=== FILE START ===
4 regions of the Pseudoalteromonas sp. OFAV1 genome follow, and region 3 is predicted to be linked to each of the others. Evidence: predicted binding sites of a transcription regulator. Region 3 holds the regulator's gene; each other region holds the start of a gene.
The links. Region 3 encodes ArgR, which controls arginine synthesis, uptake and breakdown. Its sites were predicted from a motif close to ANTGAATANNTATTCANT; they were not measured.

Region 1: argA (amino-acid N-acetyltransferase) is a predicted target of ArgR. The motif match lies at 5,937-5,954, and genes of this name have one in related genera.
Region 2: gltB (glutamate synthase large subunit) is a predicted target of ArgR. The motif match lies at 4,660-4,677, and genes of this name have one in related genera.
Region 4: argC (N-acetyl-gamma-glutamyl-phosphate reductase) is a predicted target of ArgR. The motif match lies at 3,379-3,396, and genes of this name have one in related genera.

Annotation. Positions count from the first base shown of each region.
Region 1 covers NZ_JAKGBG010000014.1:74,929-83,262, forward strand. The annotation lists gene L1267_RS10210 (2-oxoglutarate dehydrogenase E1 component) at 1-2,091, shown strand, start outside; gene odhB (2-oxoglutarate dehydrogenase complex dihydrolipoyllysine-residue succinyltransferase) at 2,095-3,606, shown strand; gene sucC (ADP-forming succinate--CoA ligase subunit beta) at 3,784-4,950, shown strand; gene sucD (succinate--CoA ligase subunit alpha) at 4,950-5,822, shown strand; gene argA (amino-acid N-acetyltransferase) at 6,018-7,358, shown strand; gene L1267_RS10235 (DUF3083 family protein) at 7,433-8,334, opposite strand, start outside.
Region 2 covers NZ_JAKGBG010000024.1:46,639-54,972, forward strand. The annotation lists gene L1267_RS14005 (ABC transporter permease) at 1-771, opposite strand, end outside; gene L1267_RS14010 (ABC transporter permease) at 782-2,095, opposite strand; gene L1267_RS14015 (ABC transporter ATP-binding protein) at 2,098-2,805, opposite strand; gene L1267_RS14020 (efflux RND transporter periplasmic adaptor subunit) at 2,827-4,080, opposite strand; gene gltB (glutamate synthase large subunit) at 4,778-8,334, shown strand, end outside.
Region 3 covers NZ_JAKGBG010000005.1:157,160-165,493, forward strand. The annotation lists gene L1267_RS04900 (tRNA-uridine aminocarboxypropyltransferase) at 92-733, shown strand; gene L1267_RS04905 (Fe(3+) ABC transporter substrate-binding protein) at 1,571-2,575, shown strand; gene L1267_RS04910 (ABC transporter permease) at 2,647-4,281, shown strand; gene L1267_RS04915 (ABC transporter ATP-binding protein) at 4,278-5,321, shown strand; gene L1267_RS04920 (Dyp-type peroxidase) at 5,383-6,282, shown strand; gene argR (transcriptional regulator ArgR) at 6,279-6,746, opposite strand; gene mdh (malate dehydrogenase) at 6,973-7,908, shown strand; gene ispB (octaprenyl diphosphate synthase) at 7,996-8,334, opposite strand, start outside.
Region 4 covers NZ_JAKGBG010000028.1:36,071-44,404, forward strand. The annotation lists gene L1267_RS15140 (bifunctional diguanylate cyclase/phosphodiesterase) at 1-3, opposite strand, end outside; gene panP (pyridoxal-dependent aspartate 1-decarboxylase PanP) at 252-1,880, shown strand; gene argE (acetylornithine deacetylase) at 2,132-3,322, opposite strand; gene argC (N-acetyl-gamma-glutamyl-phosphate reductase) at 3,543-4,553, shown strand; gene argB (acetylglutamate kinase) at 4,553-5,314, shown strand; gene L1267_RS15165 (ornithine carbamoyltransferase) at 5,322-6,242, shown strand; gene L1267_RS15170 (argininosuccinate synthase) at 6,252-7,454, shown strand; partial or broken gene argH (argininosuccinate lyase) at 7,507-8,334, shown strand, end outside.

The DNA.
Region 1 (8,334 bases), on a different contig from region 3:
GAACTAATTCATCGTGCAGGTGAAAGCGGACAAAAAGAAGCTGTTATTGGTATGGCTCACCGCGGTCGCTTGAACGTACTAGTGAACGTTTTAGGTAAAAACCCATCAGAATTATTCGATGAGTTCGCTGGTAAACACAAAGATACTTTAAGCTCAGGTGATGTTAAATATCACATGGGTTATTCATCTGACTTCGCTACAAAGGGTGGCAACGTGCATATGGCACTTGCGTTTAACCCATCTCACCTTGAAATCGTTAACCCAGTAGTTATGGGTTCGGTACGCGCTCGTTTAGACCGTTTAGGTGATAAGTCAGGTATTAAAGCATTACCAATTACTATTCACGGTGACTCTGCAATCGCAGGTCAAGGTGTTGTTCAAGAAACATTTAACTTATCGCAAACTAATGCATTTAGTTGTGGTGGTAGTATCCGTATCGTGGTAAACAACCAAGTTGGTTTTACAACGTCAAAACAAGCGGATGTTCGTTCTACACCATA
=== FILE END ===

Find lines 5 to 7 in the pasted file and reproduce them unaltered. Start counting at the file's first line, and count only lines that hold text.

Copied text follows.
Region 4: argC (N-acetyl-gamma-glutamyl-phosphate reductase) is a predicted target of ArgR. The motif match lies at 3,379-3,396, and genes of this name have one in related genera.

Annotation. Positions count from the first base shown of each region.
Region 1 covers NZ_JAKGBG010000014.1:74,929-83,262, forward strand. The annotation lists gene L1267_RS10210 (2-oxoglutarate dehydrogenase E1 component) at 1-2,091, shown strand, start outside; gene odhB (2-oxoglutarate dehydrogenase complex dihydrolipoyllysine-residue succinyltransferase) at 2,095-3,606, shown strand; gene sucC (ADP-forming succinate--CoA ligase subunit beta) at 3,784-4,950, shown strand; gene sucD (succinate--CoA ligase subunit alpha) at 4,950-5,822, shown strand; gene argA (amino-acid N-acetyltransferase) at 6,018-7,358, shown strand; gene L1267_RS10235 (DUF3083 family protein) at 7,433-8,334, opposite strand, start outside.